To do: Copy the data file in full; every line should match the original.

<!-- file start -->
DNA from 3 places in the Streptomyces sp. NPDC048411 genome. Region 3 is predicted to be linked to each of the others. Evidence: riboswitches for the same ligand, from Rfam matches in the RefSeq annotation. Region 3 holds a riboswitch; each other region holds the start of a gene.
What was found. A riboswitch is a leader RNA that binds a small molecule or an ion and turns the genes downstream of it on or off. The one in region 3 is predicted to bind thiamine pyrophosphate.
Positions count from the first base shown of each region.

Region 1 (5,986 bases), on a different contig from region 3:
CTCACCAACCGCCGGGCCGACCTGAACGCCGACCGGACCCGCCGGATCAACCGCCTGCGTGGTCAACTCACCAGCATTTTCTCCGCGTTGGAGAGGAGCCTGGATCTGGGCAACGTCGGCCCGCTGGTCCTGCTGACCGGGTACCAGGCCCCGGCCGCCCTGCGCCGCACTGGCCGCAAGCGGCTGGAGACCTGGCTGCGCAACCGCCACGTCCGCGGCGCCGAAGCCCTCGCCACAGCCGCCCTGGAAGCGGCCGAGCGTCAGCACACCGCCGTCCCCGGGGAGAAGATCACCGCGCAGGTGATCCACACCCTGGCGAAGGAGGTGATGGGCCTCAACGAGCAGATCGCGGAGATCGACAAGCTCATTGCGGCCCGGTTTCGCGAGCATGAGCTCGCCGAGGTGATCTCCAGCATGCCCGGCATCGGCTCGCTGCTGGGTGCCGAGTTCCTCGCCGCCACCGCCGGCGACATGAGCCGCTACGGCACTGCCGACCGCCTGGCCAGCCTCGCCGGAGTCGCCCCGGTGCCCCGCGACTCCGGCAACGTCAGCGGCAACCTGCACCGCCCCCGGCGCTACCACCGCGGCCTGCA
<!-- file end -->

DNA from 3 places in the Streptomyces sp. NPDC048411 genome. Region 3 is predicted to be linked to each of the others. Evidence: riboswitches for the same ligand, from Rfam matches in the RefSeq annotation. Region 3 holds a riboswitch; each other region holds the start of a gene.
What was found. A riboswitch is a leader RNA that binds a small molecule or an ion and turns the genes downstream of it on or off. The one in region 3 is predicted to bind thiamine pyrophosphate.
Positions count from the first base shown of each region.

Region 1 (5,986 bases), on a different contig from region 3:
CTCACCAACCGCCGGGCCGACCTGAACGCCGACCGGACCCGCCGGATCAACCGCCTGCGTGGTCAACTCACCAGCATTTTCTCCGCGTTGGAGAGGAGCCTGGATCTGGGCAACGTCGGCCCGCTGGTCCTGCTGACCGGGTACCAGGCCCCGGCCGCCCTGCGCCGCACTGGCCGCAAGCGGCTGGAGACCTGGCTGCGCAACCGCCACGTCCGCGGCGCCGAAGCCCTCGCCACAGCCGCCCTGGAAGCGGCCGAGCGTCAGCACACCGCCGTCCCCGGGGAGAAGATCACCGCGCAGGTGATCCACACCCTGGCGAAGGAGGTGATGGGCCTCAACGAGCAGATCGCGGAGATCGACAAGCTCATTGCGGCCCGGTTTCGCGAGCATGAGCTCGCCGAGGTGATCTCCAGCATGCCCGGCATCGGCTCGCTGCTGGGTGCCGAGTTCCTCGCCGCCACCGCCGGCGACATGAGCCGCTACGGCACTGCCGACCGCCTGGCCAGCCTCGCCGGAGTCGCCCCGGTGCCCCGCGACTCCGGCAACGTCAGCGGCAACCTGCACCGCCCCCGGCGCTACCACCGCGGCCTGCA